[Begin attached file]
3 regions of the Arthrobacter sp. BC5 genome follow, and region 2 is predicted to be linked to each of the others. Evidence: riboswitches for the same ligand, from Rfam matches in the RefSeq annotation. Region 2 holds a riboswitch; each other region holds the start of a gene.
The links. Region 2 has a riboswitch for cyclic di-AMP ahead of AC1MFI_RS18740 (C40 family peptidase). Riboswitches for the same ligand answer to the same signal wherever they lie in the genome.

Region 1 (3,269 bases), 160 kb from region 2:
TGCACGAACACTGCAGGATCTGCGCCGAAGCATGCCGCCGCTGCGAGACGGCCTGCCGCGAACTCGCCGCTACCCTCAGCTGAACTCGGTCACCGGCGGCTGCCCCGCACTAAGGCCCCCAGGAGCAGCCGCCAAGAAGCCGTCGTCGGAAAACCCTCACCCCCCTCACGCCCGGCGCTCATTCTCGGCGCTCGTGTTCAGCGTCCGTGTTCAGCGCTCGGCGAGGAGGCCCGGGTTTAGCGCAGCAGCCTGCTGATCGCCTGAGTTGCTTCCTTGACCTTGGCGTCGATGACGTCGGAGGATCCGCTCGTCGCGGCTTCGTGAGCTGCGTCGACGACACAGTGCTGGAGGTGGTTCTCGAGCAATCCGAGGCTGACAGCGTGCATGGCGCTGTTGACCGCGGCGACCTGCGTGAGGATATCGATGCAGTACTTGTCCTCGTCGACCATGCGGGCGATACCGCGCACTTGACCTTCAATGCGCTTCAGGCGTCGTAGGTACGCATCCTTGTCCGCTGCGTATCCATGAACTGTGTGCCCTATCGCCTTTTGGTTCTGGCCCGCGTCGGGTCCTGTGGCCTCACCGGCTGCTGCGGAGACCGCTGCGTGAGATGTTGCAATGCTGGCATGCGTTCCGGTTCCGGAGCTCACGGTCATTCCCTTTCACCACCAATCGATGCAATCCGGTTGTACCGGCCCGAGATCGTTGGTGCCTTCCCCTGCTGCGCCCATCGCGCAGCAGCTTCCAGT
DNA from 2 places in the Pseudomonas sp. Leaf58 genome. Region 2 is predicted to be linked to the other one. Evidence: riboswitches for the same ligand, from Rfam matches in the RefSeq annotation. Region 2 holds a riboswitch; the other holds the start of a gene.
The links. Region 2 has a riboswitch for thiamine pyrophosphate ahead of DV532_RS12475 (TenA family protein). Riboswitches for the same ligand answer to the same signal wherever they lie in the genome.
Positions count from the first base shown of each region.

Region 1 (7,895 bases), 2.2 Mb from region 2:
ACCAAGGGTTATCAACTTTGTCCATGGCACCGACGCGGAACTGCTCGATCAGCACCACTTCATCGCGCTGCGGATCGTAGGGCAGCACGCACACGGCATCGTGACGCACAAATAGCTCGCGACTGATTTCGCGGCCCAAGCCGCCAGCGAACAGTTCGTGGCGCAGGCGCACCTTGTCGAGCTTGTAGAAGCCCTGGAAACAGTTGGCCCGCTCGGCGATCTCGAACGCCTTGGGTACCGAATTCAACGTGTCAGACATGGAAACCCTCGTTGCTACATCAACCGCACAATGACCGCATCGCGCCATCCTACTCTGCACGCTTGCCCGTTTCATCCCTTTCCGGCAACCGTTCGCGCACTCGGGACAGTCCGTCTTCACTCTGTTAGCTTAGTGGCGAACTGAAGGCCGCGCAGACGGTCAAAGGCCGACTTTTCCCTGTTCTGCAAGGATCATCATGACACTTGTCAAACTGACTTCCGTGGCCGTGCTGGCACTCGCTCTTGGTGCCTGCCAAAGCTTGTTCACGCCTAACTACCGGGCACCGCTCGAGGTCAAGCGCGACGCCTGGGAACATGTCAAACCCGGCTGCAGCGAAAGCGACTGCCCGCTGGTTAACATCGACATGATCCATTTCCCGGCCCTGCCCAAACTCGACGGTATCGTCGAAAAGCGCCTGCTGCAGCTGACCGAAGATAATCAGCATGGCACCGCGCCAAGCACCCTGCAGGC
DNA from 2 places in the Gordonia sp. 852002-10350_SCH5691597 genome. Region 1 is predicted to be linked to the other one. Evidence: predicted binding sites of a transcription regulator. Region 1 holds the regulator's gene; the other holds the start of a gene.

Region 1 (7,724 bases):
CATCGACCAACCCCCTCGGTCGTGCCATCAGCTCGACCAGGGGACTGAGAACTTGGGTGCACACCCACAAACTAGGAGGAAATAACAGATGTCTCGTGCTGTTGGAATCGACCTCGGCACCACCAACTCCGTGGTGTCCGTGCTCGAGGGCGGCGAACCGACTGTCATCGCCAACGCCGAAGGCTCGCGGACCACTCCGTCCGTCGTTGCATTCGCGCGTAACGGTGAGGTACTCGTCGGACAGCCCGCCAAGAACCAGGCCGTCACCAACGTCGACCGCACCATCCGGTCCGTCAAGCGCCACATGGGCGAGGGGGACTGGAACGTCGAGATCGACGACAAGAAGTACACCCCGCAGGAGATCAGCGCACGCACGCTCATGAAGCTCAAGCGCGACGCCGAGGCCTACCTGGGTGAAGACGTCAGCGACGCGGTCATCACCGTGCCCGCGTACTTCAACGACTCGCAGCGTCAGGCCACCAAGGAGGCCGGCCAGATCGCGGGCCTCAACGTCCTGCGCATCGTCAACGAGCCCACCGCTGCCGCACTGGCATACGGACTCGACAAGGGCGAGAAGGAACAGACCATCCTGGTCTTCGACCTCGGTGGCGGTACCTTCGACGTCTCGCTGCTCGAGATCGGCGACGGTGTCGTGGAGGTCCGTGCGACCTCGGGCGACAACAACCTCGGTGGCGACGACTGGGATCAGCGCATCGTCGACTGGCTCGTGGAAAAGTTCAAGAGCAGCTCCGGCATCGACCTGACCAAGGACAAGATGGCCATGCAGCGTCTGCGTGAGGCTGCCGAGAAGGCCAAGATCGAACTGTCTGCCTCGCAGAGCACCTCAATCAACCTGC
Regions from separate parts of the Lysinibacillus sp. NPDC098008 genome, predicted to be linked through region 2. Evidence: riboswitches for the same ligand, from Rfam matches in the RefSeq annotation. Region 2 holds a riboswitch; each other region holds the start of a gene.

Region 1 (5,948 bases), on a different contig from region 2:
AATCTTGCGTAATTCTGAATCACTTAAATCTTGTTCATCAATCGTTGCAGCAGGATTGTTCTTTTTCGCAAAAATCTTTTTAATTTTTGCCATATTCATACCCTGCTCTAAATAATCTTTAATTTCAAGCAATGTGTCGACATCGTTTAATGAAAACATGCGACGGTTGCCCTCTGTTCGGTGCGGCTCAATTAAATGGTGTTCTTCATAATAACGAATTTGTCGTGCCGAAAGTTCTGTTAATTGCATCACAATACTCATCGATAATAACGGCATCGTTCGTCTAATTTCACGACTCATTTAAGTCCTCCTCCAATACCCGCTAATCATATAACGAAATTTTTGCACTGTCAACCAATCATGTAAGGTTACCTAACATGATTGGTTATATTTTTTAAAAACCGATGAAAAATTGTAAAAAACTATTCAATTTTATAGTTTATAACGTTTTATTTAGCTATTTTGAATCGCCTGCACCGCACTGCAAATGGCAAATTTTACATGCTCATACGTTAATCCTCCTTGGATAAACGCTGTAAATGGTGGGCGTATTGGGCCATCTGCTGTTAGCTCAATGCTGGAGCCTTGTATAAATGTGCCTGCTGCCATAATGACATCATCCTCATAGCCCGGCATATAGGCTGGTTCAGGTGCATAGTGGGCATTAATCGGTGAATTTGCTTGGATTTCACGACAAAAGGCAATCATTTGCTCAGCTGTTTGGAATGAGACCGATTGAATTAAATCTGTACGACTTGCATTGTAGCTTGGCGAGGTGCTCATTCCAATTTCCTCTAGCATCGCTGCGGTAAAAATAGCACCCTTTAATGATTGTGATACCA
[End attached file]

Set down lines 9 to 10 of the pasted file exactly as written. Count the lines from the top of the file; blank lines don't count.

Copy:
ACCAAGGGTTATCAACTTTGTCCATGGCACCGACGCGGAACTGCTCGATCAGCACCACTTCATCGCGCTGCGGATCGTAGGGCAGCACGCACACGGCATCGTGACGCACAAATAGCTCGCGACTGATTTCGCGGCCCAAGCCGCCAGCGAACAGTTCGTGGCGCAGGCGCACCTTGTCGAGCTTGTAGAAGCCCTGGAAACAGTTGGCCCGCTCGGCGATCTCGAACGCCTTGGGTACCGAATTCAACGTGTCAGACATGGAAACCCTCGTTGCTACATCAACCGCACAATGACCGCATCGCGCCATCCTACTCTGCACGCTTGCCCGTTTCATCCCTTTCCGGCAACCGTTCGCGCACTCGGGACAGTCCGTCTTCACTCTGTTAGCTTAGTGGCGAACTGAAGGCCGCGCAGACGGTCAAAGGCCGACTTTTCCCTGTTCTGCAAGGATCATCATGACACTTGTCAAACTGACTTCCGTGGCCGTGCTGGCACTCGCTCTTGGTGCCTGCCAAAGCTTGTTCACGCCTAACTACCGGGCACCGCTCGAGGTCAAGCGCGACGCCTGGGAACATGTCAAACCCGGCTGCAGCGAAAGCGACTGCCCGCTGGTTAACATCGACATGATCCATTTCCCGGCCCTGCCCAAACTCGACGGTATCGTCGAAAAGCGCCTGCTGCAGCTGACCGAAGATAATCAGCATGGCACCGCGCCAAGCACCCTGCAGGC
DNA from 2 places in the Gordonia sp. 852002-10350_SCH5691597 genome. Region 1 is predicted to be linked to the other one. Evidence: predicted binding sites of a transcription regulator. Region 1 holds the regulator's gene; the other holds the start of a gene.